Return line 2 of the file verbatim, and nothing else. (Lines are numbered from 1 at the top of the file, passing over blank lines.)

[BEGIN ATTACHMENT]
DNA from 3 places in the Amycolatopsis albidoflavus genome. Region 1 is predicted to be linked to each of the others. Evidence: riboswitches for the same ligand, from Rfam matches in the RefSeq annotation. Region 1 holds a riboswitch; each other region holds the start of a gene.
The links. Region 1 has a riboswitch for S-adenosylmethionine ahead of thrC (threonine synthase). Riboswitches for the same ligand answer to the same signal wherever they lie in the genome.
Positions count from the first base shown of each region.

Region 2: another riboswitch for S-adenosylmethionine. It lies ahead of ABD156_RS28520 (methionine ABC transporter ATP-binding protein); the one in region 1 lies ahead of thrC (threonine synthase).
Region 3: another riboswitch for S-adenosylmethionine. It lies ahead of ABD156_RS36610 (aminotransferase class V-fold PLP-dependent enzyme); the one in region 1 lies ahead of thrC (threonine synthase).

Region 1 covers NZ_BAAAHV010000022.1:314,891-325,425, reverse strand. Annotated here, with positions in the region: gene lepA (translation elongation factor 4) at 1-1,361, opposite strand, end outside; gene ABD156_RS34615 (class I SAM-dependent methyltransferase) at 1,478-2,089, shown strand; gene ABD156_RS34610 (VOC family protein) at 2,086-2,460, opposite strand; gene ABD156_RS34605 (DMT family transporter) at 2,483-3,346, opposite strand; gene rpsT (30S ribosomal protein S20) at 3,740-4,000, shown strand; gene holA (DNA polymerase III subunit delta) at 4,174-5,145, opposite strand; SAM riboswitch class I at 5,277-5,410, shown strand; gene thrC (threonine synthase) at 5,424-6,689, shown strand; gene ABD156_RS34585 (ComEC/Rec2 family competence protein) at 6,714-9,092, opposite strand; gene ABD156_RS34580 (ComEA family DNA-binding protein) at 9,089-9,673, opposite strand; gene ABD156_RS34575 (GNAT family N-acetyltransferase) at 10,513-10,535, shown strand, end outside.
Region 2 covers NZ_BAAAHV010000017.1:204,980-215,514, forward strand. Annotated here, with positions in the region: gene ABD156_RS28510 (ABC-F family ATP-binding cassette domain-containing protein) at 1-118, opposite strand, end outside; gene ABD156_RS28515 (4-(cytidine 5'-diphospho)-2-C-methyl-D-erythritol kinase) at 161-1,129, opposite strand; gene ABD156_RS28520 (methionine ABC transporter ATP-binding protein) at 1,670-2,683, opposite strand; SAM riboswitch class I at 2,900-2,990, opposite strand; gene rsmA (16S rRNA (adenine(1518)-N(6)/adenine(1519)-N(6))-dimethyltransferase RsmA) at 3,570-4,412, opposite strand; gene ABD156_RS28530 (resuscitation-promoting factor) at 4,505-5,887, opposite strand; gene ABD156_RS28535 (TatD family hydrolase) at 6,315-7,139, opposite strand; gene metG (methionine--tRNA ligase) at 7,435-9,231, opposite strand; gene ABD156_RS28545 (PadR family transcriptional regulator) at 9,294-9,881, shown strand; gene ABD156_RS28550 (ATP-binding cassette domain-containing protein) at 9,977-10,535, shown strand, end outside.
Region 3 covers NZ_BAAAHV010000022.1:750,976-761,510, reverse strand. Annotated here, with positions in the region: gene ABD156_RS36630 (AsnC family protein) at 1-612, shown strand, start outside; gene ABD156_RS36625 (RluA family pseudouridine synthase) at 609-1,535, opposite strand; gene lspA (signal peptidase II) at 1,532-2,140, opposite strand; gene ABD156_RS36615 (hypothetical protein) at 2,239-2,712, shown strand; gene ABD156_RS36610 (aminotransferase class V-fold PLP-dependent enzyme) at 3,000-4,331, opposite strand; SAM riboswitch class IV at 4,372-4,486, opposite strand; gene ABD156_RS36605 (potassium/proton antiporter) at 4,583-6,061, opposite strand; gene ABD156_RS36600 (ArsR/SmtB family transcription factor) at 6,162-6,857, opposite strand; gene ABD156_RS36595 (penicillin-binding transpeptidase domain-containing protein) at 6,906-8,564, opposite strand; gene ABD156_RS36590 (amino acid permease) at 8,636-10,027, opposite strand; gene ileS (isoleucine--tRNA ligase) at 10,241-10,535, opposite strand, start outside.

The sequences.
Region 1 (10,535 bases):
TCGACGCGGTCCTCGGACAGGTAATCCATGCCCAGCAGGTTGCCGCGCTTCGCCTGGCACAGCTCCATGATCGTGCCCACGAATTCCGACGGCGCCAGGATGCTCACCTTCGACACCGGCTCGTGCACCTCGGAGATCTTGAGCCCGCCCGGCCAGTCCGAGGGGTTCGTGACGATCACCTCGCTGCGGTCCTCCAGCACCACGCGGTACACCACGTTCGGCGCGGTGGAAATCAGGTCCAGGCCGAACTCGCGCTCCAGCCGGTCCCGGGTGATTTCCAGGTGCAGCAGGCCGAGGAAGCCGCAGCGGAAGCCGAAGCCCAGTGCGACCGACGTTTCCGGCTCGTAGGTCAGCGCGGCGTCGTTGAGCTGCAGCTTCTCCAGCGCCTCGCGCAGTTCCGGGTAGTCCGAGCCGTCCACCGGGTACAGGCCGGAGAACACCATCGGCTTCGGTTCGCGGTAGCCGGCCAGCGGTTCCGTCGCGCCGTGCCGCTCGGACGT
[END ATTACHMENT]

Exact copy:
The links. Region 1 has a riboswitch for S-adenosylmethionine ahead of thrC (threonine synthase). Riboswitches for the same ligand answer to the same signal wherever they lie in the genome.